Jan. 24, 2008
- 25 Years of Carver-Hawkeye Arena
- Big Ten Network: Programming Schedule
- 24 Hawkeyes to Watch
- Check out gohawks.com
IOWA CITY, Iowa — At the University of Iowa, there is more to swimming and diving practice than logging lap after lap in the Field House pool or repetitive springs from a diving platform.
Although not a new or revolutionary form of training, the Hawkeyes have spent more time this season working out on land which has translated into more success in the water. The dry land workouts are primarily coordinated through assistant coach Kirk Hampleman and implemented by Hampleman, head coach Marc Long and strength and conditioning coach Bill Maxwell. Assistant coaches Frannie DeBord and Robert Pinter are also critical in helping with the program.
“We’ve seen dramatic improvement both physically and mentally,” Hampleman said. “Swimming is a very individual sport in many ways. Through dry land training, we’re building character and the team learns how to work together.”
Some examples of dry land practices include running every step at both Carver-Hawkeye Arena and Kinnick Stadium, doing V-up abdominal exercises, up-downs, push-ups, medicine ball training and strength training, which includes Olympic-style lifting and up to 400 up-downs in a row for 30 consecutive minutes.
“We believe in being fit and strong as an athlete out of the water,” Long said. “This is also good bonding time for the team. When you’re swimming, your face is in the water a lot. With dry land training, we’re bonding as a team through intense exercise.”
Long said that Maxwell and Hampleman have done a “great job” facilitating the dry land program. During the season, the teams complete back-to-back dry land and weight activities three days a week.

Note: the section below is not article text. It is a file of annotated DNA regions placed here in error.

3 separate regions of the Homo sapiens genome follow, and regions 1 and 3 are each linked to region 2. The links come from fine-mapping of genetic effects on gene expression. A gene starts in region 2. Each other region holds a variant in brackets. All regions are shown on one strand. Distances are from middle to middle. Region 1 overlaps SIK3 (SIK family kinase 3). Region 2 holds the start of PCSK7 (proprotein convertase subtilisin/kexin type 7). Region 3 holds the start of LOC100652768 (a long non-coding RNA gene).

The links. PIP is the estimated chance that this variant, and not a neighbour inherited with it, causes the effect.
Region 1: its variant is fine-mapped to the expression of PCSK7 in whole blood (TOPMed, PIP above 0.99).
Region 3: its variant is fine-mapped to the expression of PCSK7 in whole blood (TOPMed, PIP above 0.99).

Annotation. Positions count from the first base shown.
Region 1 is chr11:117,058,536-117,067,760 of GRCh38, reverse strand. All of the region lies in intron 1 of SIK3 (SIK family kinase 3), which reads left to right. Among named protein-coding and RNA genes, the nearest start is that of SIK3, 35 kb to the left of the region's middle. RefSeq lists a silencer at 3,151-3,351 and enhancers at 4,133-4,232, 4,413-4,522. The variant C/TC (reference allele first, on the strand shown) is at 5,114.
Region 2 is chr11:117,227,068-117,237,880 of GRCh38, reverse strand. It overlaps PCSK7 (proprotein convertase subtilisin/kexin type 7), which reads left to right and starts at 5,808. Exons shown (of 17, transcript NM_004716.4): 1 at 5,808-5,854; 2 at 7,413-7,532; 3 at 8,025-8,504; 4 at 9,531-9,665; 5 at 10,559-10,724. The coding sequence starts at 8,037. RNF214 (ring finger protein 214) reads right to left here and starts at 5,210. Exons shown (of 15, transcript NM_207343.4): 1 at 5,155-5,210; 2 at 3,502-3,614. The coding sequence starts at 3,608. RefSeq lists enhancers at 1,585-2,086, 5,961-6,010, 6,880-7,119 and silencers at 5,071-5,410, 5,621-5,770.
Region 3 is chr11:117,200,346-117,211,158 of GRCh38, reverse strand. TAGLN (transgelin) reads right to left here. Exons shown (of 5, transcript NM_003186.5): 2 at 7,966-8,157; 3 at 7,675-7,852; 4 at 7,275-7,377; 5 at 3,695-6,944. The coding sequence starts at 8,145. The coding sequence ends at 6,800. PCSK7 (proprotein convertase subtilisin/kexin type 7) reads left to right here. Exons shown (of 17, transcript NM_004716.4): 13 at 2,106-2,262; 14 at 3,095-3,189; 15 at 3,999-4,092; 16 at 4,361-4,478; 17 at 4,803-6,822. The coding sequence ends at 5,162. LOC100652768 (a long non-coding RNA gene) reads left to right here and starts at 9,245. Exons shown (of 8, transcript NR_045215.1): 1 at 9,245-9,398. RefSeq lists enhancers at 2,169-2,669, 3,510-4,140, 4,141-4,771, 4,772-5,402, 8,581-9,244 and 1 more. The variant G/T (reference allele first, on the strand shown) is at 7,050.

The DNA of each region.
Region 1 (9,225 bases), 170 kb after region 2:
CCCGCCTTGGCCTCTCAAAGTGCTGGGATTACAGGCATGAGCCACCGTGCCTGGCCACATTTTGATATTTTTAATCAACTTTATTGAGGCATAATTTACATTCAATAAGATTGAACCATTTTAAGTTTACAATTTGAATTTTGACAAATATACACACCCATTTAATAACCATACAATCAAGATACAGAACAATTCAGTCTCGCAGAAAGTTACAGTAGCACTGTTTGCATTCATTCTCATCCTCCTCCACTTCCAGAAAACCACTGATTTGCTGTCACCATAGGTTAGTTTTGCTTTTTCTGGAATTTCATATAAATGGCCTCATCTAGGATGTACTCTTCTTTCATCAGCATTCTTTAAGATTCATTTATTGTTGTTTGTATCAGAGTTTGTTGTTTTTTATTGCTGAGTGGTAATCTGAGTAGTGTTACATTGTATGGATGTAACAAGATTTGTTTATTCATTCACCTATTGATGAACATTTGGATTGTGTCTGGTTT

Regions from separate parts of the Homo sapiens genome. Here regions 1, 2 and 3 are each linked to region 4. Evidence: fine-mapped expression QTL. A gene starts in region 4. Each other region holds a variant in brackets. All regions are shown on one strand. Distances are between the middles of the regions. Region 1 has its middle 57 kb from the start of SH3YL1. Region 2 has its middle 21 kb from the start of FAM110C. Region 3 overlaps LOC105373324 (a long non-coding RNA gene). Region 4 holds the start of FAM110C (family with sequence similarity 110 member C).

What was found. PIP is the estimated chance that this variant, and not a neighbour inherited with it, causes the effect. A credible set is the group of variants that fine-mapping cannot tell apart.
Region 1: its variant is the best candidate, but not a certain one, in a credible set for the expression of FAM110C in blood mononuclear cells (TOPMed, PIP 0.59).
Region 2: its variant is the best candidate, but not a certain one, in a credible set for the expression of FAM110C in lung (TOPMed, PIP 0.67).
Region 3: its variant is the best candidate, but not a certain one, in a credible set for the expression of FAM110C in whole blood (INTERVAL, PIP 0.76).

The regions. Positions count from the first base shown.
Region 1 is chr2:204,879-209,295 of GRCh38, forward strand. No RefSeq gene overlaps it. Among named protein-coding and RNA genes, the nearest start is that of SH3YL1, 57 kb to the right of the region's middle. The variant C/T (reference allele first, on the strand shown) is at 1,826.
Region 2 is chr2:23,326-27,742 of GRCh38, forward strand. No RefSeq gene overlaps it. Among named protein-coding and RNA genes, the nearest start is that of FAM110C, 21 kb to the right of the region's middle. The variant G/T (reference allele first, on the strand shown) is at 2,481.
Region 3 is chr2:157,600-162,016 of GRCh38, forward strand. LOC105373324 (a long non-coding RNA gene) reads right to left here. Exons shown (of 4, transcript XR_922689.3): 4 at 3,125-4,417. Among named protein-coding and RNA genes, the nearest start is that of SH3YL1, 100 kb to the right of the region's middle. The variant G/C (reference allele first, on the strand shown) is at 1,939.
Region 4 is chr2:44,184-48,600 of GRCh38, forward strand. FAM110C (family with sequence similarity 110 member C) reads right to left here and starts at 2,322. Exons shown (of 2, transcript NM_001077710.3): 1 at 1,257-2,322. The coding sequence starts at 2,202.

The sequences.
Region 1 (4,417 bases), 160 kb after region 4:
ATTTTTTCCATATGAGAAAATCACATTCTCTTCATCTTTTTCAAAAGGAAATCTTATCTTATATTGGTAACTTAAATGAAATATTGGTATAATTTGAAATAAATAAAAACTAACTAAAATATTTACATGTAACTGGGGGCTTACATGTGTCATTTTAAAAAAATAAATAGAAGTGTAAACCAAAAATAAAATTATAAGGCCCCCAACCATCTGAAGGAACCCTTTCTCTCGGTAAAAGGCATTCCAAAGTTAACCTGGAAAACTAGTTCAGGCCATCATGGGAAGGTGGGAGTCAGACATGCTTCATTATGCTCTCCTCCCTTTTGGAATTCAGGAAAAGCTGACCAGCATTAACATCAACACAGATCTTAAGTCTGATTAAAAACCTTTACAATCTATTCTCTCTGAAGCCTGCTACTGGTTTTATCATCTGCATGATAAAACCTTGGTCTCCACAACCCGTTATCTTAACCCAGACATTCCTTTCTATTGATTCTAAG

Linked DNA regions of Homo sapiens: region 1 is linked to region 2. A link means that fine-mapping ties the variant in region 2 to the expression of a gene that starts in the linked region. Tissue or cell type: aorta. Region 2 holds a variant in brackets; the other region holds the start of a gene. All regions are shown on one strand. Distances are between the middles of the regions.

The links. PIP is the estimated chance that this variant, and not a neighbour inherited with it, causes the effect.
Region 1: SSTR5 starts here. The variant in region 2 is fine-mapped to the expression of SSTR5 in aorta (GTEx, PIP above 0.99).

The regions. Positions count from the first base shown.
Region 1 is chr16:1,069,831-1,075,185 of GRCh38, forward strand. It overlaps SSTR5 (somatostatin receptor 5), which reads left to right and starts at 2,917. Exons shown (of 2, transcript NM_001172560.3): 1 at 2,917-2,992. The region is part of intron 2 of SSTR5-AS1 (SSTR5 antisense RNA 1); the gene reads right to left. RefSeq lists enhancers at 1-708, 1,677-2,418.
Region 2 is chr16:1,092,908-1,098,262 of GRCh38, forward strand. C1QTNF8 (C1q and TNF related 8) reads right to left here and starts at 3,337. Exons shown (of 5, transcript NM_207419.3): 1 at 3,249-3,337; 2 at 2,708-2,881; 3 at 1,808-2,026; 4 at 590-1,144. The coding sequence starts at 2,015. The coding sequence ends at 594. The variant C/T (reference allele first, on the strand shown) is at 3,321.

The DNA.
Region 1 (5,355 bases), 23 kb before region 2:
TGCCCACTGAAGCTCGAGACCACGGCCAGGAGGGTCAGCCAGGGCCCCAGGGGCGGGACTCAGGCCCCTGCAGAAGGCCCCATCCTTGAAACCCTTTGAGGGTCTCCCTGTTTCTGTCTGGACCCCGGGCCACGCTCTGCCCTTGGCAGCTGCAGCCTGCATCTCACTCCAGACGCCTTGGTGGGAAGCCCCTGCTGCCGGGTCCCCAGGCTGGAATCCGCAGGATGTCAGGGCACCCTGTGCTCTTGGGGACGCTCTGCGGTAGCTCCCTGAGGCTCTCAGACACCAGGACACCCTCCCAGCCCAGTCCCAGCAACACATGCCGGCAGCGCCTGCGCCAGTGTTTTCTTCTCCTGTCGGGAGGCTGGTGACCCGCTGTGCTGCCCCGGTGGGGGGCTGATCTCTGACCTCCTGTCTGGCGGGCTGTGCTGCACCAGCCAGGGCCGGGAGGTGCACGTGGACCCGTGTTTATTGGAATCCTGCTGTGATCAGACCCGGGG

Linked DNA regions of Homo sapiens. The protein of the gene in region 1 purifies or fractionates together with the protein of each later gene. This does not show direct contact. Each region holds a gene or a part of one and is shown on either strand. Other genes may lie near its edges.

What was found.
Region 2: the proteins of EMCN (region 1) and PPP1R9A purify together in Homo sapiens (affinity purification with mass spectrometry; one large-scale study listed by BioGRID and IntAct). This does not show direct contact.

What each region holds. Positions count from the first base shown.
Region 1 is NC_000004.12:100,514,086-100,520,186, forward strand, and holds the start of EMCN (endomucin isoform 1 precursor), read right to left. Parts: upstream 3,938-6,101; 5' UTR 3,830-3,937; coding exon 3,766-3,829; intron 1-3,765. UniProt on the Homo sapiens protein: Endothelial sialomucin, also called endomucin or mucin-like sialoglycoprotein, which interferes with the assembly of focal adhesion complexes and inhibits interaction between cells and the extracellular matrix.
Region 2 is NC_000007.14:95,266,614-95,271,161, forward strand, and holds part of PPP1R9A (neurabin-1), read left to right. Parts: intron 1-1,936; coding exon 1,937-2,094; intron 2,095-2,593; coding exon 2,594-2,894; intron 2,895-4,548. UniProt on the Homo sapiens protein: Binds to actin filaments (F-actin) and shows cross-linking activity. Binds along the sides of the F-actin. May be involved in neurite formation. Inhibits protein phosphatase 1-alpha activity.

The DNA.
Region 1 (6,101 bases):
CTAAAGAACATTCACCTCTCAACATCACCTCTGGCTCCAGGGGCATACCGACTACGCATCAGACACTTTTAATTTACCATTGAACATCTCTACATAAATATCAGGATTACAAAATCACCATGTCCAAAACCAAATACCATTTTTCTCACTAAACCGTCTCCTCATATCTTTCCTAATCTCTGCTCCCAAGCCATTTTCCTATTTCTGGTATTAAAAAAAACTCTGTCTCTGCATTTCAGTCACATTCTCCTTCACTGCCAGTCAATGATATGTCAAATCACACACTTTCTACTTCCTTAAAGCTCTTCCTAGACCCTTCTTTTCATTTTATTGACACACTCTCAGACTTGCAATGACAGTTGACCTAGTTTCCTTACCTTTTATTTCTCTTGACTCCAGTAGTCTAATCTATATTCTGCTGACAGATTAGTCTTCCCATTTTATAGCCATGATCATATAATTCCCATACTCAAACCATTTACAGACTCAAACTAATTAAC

“We’re trying to build a worker’s mentality among the team,” Maxwell said. “We have a lot of young team members, so we’re creating a culture of hard work that leads to camaraderie.”
UI sophomore Stacia Johns from Williamsburg, Iowa, echoes the sentiments that dry land training offers many benefits, from keeping swimmers fresh to boosting team chemistry.
“It makes our training schedule more diverse rather than staring at the bottom of a pool all the time,” Johns said. “It’s good for team-building and a bonding experience because it’s a challenging workout and gives us the opportunity to cheer each other on.”
The training has translated to success in the pool for the Hawkeyes. Since January, the Iowa women are 2-0 in dual meets with victories against Western Illinois and Illinois and they won the team championship at the Florida International Invitational. The Hawkeye men also placed first at Florida International and defeated Western Illinois by 96 points.
“We don’t look at it like it’s going to be a fun workout, but we all like to push ourselves. Dry land for a swimmer is probably harder than doing a swim practice because we prefer to be in the water. This is also good from a mental perspective because we aren’t getting burnt out in the pool.”
UI freshman Max Dittmer
“The key is transferring this to the pool,” Long said. “We have taken dry land training to a very regimented level, down to what we wear for certain exercises to how we act, to how we push ourselves. It’s pretty intense. We’re breaking barriers on land and learning a lot about ourselves physically.”
Long said that the collegiate swimming season is not only very long (October to April), but the majority of the events are sprint-oriented. Combined with the fact that the Big Ten Conference is one of the deepest in the nation, the Iowa staff knew that this training approach would be beneficial.
“The team learns to work together, but we’re also instilling in the athletes that pushing yourself through these workouts is worth fighting for,” Hampleman said.
“It’s like a badge of honor for the people who go through this,” added Long.
A glance at the Iowa roster shows why team bonding could be a necessity for the Hawkeyes. Of the 31 men on the roster, more than 77 percent are freshmen (13) or sophomores (11). Of the 24 women, 75 percent are freshmen (eight) or sophomores (10).
Max Dittmer, a UI freshman from Muscatine, Iowa, said the swimmers have gotten into “ridiculously better shape” because of the dry land training.
“We don’t look at it like it’s going to be a fun workout, but we all like to push ourselves,” Dittmer said. “Dry land for a swimmer is probably harder than doing a swim practice because we prefer to be in the water. This is also good from a mental perspective because we aren’t getting burnt out in the pool.”
Click HERE for the Big Ten Network home page.